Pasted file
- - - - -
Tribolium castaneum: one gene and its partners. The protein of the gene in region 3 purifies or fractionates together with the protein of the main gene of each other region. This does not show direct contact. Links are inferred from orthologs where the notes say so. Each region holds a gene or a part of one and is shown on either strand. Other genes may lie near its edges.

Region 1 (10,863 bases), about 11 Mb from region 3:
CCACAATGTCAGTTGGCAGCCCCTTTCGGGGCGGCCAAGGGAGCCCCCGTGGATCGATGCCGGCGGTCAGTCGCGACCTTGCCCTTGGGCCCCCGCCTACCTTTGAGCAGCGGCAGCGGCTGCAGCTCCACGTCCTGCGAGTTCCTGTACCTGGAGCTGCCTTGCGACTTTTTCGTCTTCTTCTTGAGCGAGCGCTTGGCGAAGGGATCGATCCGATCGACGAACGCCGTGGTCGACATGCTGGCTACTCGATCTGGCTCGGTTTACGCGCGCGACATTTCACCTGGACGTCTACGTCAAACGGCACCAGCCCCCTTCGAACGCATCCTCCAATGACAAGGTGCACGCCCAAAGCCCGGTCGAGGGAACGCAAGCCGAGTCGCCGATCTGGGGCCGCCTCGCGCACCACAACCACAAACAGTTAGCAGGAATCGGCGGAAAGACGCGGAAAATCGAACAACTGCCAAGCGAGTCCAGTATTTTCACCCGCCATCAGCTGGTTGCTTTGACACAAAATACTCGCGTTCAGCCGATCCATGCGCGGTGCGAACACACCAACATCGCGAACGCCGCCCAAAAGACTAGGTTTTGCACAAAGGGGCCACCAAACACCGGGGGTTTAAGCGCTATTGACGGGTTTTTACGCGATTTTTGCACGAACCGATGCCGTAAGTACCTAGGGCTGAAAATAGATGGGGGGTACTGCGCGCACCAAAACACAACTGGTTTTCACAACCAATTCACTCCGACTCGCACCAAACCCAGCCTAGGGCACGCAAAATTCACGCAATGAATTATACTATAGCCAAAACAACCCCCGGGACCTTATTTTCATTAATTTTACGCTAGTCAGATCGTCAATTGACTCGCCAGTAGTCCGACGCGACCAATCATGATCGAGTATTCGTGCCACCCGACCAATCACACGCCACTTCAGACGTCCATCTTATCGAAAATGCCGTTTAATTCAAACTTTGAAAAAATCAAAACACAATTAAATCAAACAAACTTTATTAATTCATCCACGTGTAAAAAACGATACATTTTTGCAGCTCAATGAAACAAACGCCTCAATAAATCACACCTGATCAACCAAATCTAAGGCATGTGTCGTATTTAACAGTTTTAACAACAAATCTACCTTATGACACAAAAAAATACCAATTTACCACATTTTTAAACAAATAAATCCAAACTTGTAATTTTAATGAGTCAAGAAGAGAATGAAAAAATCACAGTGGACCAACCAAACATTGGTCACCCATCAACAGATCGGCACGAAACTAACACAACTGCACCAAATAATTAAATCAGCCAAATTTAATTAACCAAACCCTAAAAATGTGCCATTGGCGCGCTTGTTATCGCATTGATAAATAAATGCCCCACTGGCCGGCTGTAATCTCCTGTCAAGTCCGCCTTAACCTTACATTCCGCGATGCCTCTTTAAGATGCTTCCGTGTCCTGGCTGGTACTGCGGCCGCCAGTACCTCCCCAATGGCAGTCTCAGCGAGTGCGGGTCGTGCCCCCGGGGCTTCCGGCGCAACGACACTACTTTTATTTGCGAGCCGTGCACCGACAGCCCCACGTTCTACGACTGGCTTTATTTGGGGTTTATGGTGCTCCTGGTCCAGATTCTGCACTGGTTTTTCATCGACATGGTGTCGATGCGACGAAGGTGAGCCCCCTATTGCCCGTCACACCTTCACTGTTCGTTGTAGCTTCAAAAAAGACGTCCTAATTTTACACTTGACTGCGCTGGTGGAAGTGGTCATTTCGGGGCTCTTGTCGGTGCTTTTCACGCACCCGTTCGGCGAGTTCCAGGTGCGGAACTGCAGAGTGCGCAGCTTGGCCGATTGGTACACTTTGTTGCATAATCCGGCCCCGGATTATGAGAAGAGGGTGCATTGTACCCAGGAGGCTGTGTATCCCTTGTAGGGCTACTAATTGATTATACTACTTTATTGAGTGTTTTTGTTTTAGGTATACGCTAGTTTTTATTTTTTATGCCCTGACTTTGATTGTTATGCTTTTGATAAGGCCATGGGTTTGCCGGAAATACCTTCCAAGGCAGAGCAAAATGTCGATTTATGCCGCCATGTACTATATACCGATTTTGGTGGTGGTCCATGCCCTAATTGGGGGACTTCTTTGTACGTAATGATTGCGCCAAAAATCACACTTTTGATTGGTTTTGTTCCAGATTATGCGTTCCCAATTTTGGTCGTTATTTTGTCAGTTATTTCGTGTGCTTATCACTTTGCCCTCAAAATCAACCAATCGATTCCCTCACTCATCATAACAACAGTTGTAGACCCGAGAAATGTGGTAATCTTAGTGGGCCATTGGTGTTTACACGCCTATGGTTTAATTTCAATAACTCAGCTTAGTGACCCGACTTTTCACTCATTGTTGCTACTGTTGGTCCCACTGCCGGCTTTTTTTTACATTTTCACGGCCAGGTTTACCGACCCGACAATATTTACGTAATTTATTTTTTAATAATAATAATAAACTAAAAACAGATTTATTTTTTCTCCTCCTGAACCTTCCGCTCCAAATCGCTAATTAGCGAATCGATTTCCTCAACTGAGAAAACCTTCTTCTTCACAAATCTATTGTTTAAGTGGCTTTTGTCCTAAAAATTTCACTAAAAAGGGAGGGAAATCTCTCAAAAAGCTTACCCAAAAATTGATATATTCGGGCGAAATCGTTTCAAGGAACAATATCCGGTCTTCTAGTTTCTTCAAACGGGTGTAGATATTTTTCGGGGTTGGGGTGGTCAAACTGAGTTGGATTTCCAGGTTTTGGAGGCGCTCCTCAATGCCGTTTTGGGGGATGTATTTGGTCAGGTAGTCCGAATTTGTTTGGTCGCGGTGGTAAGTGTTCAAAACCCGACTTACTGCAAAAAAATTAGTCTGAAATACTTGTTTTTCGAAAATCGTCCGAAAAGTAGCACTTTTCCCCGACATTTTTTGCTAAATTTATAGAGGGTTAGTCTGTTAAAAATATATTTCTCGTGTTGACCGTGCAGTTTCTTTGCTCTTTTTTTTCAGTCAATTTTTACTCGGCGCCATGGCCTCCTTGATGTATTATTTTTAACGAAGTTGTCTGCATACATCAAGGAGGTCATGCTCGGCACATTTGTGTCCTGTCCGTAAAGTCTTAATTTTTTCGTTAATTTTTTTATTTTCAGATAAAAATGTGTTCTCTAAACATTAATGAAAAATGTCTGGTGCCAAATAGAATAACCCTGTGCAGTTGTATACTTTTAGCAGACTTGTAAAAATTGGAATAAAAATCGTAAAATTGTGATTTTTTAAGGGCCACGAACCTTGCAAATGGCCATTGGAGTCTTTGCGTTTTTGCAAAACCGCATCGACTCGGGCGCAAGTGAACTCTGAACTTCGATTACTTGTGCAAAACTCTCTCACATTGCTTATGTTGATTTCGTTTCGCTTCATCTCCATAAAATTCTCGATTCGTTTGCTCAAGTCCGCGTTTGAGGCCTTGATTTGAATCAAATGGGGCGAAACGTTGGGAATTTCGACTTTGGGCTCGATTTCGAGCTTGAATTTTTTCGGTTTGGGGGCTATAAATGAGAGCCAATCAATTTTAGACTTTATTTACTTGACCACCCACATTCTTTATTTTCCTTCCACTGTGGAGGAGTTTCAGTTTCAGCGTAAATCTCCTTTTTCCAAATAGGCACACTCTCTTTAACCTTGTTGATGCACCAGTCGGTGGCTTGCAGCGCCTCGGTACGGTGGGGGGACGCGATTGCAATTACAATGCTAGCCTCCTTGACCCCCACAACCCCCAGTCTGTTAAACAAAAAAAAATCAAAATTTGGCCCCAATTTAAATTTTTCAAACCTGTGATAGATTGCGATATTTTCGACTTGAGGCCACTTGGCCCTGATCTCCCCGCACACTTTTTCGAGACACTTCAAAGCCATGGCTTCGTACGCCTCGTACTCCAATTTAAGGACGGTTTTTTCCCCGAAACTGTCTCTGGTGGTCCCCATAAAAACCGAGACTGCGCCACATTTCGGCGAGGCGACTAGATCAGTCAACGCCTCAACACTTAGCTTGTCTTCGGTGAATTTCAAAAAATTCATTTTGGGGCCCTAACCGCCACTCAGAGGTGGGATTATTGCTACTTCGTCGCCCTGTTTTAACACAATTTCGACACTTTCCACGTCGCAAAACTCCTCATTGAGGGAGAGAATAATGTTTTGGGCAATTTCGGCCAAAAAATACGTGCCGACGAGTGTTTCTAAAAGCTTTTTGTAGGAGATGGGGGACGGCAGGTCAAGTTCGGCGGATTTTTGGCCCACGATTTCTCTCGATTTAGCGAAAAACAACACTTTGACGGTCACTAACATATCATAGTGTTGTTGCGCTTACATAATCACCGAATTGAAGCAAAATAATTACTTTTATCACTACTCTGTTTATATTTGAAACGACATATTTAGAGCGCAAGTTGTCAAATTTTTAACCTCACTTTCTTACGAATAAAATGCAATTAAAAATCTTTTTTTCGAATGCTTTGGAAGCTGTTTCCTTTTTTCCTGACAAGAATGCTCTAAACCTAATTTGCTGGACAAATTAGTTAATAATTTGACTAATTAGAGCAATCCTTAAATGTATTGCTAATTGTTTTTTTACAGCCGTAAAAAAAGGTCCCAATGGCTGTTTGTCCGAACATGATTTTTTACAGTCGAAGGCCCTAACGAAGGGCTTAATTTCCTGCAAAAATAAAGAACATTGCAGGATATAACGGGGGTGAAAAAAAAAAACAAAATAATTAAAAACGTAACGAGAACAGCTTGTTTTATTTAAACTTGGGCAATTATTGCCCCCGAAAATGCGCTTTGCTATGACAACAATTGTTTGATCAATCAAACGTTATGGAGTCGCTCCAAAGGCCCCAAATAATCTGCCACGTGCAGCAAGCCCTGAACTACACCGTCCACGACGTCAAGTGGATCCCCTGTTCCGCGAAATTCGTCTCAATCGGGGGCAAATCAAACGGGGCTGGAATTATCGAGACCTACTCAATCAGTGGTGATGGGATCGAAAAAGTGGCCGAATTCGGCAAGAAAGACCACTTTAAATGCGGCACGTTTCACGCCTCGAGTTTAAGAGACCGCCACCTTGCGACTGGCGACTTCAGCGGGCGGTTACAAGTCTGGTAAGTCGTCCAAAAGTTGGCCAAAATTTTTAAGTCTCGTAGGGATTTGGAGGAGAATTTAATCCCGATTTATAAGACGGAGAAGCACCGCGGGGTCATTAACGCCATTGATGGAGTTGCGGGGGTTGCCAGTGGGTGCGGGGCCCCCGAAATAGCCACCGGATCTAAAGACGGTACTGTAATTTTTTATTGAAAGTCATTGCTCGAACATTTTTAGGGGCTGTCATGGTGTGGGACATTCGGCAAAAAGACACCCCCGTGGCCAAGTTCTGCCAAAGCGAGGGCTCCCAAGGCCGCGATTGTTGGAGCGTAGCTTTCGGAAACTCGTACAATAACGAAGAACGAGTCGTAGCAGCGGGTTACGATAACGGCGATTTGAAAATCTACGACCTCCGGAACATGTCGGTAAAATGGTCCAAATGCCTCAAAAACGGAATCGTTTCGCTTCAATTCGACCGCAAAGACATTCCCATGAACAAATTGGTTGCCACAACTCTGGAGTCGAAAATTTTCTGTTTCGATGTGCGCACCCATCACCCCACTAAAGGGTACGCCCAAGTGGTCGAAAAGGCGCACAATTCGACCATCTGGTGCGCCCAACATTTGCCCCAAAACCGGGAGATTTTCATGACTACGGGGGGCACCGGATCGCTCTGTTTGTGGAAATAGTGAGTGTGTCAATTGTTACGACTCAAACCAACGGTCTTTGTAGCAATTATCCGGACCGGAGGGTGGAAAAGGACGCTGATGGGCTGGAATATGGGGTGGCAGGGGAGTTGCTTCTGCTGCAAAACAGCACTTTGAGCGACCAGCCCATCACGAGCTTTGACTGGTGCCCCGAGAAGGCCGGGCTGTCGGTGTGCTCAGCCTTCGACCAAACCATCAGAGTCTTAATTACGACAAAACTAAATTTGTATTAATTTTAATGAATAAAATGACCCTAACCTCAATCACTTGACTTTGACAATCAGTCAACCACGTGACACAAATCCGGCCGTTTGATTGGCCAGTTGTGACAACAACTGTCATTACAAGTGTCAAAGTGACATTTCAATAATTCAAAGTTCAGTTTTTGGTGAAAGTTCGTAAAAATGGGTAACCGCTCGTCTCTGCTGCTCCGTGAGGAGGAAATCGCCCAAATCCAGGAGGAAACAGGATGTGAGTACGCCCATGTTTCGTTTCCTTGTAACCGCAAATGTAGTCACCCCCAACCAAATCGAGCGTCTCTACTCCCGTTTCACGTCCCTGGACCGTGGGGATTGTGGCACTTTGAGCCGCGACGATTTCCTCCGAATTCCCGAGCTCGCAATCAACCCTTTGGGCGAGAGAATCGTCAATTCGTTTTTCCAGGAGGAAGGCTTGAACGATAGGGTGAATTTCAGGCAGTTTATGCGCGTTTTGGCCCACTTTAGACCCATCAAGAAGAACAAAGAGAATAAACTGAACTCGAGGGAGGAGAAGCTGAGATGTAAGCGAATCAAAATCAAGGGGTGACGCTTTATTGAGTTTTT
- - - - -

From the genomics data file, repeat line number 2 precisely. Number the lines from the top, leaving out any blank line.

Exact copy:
Region 1 (10,863 bases), about 11 Mb from region 3: